Crown corps to see extra scrutiny

Yukon's Crown corporations would have to comply with the Access to Information and Protection of Privacy Act if the government follows through with tweaks it tabled in the legislature recently.

Yukon’s Crown corporations would have to comply with the Access to Information and Protection of Privacy Act if the government follows through with tweaks it tabled in the legislature recently.

One of the most significant changes would be to extend the law’s reach to include Yukon Energy, Yukon College, the Yukon Hospital Corporation and the Yukon Workers’ Compensation Health and Safety Board.

Also included are Yukon’s child and youth advocate, the housing corporation, the liquor corporation and the lottery commission.

Tracy-Anne McPhee, Yukon’s information and privacy commissioner, greets the changes as welcome, if not long overdue. She and her predecessor had called for the territory to overhaul the law since 2000.

“It’s taken an extraordinarily long time,” she said.

One of McPhee’s biggest disappointments with the changes is that municipal governments would still not be covered by the law. She says they should be.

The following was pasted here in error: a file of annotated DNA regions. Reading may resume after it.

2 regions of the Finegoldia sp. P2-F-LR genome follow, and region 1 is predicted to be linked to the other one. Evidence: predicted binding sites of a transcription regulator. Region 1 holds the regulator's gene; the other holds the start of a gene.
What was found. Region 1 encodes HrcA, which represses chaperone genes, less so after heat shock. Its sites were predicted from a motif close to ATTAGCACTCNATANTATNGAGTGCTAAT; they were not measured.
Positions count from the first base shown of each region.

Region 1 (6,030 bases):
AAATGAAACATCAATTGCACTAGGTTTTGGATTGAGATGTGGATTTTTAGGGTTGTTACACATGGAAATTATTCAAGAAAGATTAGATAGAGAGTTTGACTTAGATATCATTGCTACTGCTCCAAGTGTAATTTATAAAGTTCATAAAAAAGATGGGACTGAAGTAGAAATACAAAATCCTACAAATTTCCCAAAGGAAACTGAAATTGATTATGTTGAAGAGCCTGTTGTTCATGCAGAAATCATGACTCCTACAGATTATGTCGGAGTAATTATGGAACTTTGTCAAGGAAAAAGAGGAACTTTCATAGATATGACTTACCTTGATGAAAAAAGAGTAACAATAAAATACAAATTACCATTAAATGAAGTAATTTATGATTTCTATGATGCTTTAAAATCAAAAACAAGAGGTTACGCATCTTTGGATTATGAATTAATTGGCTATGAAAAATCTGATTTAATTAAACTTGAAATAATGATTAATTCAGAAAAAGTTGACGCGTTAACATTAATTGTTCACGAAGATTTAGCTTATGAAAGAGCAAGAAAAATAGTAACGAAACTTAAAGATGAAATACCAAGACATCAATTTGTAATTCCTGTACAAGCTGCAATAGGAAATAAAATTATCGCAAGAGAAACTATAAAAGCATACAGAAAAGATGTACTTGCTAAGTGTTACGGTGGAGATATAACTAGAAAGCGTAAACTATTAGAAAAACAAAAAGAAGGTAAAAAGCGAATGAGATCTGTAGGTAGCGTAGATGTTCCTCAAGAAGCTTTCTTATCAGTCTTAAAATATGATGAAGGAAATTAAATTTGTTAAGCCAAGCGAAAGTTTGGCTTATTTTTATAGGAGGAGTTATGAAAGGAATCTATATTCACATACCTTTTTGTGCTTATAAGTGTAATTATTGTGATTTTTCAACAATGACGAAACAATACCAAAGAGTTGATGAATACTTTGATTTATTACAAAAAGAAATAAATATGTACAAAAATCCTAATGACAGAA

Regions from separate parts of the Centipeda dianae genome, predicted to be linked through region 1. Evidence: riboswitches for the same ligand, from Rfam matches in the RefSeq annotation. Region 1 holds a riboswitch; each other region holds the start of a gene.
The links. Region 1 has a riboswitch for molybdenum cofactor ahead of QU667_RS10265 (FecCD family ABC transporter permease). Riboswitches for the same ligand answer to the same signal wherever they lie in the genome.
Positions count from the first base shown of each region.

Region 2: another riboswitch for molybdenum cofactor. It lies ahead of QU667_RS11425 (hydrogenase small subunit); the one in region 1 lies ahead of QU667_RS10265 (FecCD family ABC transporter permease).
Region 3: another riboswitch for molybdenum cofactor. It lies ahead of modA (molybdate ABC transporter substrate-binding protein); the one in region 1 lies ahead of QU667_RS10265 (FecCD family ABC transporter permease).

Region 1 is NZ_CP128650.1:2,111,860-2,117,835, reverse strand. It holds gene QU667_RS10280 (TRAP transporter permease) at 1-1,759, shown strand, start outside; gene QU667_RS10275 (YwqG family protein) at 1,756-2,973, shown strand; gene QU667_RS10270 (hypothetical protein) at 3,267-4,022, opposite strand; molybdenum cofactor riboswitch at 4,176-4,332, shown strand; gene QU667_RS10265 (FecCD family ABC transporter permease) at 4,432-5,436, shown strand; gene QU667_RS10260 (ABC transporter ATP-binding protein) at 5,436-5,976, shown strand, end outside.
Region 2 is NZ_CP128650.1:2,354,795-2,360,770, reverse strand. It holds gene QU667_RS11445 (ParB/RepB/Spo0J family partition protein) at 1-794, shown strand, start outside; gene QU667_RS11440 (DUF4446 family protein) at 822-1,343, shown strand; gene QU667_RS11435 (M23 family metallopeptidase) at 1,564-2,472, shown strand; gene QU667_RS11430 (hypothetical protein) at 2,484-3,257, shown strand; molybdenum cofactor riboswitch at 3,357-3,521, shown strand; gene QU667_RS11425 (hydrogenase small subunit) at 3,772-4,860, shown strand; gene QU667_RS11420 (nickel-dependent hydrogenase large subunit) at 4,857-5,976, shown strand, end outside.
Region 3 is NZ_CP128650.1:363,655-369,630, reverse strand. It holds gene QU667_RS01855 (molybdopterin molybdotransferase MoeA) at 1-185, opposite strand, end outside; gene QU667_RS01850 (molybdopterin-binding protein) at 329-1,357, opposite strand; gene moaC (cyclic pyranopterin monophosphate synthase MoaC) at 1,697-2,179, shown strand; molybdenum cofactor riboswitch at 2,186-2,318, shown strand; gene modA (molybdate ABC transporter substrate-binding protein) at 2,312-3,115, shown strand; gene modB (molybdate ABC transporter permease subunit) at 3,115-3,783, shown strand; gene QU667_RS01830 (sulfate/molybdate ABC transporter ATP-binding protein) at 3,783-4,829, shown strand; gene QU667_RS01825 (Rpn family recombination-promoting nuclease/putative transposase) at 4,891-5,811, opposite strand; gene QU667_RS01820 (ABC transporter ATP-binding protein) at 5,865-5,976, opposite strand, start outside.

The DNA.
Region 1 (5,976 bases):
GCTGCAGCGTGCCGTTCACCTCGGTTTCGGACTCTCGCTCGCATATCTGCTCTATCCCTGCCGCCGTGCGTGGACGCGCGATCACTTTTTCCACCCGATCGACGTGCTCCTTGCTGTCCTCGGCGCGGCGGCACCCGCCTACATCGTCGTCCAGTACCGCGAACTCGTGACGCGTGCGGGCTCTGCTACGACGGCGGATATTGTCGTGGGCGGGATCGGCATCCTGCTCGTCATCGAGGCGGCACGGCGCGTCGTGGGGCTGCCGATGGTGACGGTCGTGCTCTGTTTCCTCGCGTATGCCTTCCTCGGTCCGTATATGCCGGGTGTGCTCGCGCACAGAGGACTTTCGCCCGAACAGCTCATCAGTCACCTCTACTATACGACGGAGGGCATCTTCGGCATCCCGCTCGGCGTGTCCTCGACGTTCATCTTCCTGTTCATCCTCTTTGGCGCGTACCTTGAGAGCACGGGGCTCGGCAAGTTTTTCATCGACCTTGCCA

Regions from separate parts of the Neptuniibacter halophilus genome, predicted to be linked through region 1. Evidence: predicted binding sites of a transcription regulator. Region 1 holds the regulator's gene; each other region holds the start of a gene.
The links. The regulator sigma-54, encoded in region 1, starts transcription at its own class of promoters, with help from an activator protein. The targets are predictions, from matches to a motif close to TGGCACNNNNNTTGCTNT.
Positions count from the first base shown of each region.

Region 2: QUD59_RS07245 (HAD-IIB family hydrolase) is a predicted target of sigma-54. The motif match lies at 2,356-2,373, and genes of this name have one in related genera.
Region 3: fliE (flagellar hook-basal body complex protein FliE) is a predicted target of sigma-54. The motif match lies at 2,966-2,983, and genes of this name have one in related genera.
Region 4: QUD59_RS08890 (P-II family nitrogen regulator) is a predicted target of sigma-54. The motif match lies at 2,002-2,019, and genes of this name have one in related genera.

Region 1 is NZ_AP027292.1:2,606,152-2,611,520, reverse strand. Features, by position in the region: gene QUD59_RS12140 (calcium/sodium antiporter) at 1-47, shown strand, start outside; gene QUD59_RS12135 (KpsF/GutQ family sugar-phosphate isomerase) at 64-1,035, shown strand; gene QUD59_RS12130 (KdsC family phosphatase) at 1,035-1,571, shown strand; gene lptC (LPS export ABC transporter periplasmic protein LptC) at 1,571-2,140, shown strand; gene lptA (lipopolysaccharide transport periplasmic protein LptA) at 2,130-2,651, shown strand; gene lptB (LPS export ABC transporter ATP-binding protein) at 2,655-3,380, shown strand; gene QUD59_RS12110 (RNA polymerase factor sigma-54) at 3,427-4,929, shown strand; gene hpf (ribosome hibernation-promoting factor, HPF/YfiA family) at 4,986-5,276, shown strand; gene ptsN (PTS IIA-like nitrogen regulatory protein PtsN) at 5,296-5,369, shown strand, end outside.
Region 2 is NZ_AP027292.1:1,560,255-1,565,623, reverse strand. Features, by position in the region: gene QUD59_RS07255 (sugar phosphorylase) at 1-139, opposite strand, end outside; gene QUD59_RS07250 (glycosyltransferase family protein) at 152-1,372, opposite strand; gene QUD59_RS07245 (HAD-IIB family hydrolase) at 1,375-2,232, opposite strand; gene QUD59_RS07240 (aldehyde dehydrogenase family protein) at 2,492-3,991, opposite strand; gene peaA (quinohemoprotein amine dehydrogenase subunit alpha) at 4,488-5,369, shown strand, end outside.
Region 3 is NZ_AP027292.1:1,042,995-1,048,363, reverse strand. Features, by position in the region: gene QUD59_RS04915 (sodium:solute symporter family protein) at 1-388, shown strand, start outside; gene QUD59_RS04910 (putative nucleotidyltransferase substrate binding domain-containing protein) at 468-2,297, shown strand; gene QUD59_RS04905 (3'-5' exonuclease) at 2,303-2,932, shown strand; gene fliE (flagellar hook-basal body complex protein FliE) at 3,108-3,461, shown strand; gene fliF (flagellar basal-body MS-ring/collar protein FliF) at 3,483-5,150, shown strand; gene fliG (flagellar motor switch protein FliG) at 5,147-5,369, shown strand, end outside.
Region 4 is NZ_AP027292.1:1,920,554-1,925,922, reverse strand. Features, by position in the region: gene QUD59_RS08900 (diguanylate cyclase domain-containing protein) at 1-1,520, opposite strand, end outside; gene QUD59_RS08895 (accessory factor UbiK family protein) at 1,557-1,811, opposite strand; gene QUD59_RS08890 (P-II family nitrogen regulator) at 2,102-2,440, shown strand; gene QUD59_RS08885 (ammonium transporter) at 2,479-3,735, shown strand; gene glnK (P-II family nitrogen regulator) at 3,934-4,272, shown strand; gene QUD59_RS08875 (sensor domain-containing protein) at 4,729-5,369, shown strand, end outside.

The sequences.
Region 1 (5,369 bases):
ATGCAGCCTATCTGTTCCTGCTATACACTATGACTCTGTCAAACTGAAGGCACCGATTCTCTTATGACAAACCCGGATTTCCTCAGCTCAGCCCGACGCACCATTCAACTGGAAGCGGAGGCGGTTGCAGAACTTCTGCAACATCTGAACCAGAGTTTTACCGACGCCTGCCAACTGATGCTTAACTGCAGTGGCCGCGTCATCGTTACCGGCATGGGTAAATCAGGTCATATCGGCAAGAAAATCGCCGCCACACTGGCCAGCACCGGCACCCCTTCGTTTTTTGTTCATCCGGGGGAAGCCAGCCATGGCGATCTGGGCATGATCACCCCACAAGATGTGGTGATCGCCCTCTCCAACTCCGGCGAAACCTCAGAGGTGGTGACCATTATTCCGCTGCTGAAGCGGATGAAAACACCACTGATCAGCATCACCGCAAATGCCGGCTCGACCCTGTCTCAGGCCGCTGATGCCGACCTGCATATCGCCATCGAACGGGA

So should school boards, she said.

The changes “leave the door open” for school boards being included, but it remains unclear whether they will be or not.

She’s equally torn over a proposed requirement for the territory to conduct a comprehensive review of the law every six years. McPhee has long called for such a review – but she isn’t happy with how the clock would only start when the amendments are adopted.

This means the territory could wait until 2015 before conducting such a review. That’s far too long, said McPhee.

The territory began a limited review in autumn of last year, which resulted in the changes currently being floated.

McPhee sees other shortfalls. She wishes the territory had adopted her recommendation to allow fees to be waived when someone has requested documents that are deemed to be in the public interest to be released.

The territory also discarded her request that the updated law allow her, as commissioner, to appeal any government decision in the Supreme Court.

The amendments received first reading on Monday. It remains unclear when the changes would become enacted.

“I hope sooner, rather than later,” said McPhee.

Contact John Thompson at

johnt@yukon-news.com.

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